biotech

With the hope of increasing accessibility for a burdensome medical issue, can this application actually make a dent as a screening or diagnostic tool?
With fountain-of-youth and cancer-cure promises galore, what's actually transformative -- and happening now -- might surprise you. The key is where to look.
Despite having yet to save the life of a mouse, an Israeli company is making grandiose pronouncements. However, if you look beyond the hype the medical approach is actually pretty interesting.
Synthetic biology is like genetic engineering on steroids. Using cutting-edge computational design, synthetic biology aims to design novel biological molecules -- or even entire metabolic systems. Here's a plan to use this new technology to develop a world-changing treatment for Celiac disease. 
Medicare doesn't dispute how much pharmaceutical companies charge for their drugs. This laxity has inevitably led to the program being fleeced by them – to the tune of over a billion dollars. And that's just for a drug that doesn't even need to be in use.
At long last, the FDA approved biotech salmon, AquaAdvantage, which is bred to grow to twice the size of other fish. But in contrast to every scientific study and advisory, the editorial board of The New York Times writes that the genetically-modified fish should be labelled. We take issue with that position.
While a field trial of genetically-modified wheat failed to reach its goal (of repelling destructive aphids), the progress made in incorporating relevant genetic traits into the wheat genome will yield more information for better outcomes later.
Dr. Robert Fraley, a top researcher at Monsanto, was recently quoted in a Nebraska Radio Network article, stating that he believed that those opposing GMOs are extreme voices and that most people are in the middle. Dr. Fraley, who is often referred to as the father of agricultural biotechnology, according to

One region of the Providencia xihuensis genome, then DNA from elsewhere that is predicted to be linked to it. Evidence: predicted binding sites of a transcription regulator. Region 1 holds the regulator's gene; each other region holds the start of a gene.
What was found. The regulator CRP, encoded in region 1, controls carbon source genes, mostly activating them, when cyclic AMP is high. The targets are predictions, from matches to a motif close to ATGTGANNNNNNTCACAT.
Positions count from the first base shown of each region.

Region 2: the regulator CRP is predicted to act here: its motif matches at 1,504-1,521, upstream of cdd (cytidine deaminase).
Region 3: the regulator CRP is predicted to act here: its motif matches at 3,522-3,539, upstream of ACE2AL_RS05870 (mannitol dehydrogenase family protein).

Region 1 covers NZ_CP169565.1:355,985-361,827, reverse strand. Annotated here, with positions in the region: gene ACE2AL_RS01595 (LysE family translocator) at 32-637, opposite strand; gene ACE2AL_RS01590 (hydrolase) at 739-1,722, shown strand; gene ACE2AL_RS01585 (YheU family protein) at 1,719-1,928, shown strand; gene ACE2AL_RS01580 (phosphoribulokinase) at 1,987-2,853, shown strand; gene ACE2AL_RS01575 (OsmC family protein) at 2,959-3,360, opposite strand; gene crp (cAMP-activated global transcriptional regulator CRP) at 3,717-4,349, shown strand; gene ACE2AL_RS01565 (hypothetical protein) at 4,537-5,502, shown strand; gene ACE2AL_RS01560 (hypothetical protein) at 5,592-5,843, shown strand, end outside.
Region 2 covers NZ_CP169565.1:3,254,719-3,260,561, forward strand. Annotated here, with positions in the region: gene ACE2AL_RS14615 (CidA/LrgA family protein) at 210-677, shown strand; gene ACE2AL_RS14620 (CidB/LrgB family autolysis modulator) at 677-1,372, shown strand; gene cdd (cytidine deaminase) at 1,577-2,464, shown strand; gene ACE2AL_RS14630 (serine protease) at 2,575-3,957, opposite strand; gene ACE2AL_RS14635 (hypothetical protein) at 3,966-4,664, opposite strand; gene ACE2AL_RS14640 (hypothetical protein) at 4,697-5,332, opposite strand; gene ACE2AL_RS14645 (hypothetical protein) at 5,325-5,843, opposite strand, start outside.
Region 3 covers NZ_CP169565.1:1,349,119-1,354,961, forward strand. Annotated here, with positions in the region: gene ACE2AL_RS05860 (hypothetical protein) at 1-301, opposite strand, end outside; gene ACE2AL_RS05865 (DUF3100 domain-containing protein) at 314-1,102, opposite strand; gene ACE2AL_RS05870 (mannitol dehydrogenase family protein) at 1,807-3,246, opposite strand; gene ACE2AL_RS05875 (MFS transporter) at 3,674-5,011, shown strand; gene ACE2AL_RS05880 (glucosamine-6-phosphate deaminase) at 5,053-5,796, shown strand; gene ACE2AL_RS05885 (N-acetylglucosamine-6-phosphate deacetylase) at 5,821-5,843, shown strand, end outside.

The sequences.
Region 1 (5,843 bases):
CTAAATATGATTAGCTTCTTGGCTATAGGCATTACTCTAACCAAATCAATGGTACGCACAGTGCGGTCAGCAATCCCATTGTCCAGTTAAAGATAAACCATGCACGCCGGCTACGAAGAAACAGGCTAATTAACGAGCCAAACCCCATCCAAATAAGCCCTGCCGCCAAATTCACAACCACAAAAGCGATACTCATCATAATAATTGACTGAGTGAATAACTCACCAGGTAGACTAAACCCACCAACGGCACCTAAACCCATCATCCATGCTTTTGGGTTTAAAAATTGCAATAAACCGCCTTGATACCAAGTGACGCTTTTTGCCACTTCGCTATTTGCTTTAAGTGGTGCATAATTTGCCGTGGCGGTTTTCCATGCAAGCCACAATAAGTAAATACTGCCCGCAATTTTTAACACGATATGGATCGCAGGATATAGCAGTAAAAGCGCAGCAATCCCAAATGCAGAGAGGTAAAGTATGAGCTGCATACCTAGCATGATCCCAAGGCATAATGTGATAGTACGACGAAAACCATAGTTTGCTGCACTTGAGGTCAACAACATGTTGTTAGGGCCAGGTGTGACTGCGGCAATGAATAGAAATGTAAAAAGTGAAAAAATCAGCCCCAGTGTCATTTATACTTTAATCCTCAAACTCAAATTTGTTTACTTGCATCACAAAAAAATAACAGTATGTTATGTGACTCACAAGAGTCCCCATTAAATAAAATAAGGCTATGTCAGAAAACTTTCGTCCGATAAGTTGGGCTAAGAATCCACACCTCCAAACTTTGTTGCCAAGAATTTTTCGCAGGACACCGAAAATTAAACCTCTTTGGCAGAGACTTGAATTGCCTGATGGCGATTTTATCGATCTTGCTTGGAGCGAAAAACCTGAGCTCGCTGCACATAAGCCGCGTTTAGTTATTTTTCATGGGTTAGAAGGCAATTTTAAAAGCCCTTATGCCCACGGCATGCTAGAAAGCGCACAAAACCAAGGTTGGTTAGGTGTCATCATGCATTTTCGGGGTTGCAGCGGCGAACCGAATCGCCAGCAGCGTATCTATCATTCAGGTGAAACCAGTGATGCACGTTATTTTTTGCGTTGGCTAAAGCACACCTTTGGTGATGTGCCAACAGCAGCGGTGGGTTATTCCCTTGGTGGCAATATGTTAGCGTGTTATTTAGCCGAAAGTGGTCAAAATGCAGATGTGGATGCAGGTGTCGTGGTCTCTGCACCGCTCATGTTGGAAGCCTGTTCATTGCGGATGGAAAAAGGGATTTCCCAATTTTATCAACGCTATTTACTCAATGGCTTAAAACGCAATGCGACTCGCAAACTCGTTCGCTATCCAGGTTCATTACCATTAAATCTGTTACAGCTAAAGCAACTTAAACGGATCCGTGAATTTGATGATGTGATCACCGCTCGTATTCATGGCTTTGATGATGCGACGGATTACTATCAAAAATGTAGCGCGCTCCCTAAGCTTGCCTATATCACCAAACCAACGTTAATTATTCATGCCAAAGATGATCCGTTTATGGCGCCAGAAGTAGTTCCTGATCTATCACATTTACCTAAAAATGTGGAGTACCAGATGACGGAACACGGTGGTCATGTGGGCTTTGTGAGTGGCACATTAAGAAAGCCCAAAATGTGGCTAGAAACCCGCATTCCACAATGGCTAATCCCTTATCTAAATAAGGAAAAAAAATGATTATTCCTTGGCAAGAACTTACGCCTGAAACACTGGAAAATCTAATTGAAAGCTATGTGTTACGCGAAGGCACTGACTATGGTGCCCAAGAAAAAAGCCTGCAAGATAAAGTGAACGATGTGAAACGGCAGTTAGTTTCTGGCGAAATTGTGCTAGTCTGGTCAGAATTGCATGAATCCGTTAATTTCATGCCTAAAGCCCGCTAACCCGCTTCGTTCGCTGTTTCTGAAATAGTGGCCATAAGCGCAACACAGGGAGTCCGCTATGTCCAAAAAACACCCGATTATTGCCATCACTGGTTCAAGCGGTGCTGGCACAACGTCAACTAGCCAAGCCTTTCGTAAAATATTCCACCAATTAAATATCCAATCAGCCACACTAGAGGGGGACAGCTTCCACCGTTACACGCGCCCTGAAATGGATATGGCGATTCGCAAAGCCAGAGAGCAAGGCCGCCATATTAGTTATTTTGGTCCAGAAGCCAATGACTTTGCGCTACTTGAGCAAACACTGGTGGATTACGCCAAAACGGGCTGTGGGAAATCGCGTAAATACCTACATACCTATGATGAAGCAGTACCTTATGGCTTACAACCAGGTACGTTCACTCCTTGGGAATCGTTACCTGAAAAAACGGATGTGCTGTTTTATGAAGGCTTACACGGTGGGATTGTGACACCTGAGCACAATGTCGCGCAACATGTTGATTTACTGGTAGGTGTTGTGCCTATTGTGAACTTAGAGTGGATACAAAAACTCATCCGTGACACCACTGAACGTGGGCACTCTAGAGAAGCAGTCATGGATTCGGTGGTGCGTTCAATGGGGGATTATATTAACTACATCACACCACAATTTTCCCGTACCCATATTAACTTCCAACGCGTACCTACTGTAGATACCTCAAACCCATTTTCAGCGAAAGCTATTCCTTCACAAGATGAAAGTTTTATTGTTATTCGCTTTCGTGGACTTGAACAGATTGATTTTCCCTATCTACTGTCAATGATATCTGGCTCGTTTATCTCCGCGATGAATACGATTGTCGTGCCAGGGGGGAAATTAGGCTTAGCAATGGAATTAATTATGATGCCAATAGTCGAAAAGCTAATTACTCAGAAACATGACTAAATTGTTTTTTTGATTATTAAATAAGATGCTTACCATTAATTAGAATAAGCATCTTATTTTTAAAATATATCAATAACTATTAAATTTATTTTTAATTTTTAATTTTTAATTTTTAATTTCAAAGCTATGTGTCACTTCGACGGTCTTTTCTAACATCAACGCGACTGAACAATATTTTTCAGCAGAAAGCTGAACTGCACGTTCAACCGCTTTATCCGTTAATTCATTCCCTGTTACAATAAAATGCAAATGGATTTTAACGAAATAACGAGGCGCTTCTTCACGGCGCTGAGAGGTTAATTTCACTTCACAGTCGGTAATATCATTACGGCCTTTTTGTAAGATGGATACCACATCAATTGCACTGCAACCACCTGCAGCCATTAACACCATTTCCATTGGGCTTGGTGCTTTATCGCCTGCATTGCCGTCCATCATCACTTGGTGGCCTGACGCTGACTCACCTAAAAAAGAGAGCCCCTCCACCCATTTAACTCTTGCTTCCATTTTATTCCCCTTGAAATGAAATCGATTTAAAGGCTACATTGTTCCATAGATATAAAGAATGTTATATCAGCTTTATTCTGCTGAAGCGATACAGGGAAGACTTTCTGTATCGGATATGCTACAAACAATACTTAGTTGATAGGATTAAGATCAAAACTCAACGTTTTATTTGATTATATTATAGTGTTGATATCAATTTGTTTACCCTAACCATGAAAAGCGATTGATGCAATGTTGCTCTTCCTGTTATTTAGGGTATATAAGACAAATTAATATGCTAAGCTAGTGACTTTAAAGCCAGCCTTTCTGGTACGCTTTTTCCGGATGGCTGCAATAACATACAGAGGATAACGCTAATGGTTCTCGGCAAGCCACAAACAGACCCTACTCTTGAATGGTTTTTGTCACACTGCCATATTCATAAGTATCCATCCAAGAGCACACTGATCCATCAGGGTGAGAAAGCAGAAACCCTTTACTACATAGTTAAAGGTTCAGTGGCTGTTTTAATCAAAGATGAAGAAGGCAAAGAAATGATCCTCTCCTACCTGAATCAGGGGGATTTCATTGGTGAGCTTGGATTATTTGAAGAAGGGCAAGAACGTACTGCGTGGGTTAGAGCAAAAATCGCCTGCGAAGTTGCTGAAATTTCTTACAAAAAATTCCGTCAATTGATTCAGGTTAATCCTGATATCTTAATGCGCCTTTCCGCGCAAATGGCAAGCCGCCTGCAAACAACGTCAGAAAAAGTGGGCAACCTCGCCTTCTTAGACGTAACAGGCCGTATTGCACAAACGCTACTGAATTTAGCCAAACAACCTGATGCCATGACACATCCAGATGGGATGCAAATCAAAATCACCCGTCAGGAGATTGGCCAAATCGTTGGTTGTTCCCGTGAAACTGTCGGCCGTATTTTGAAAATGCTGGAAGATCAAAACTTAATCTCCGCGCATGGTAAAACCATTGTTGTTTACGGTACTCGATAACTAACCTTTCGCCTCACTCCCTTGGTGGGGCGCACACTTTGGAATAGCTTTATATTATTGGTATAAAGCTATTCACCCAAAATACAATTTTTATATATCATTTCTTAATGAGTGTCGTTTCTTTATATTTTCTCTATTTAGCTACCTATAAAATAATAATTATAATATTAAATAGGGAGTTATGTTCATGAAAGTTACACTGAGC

Last December, Hawaii County passed a bill that banned biotech companies from the Big Island and prohibited all new genetically modified crops.
Can we turn down the heat while turning on the light on the controversial issue of labelling (or not) GMO food products? Maybe: just use your app! An idea endorsed by two recent USDA secretaries and the NY Times Andrew Revkin and it makes sense! Will the anti-GMO crusaders agree? (hint: doubt it).
Genetically-engineered (biotech, GMO) crops are increasingly being utilized by farmers worldwide, with major benefits to them, and to consumers as well. One crop not being so developed: GMO wheat. Why is there none planted nor on the horizon?
A new survey of 1,000 adults finds widespread agreement with the FDA s position on (not) labeling food with GMO ingredients. It seems anti-biotech activists are just louder than everyone else but the public isn t buying it. Good for them.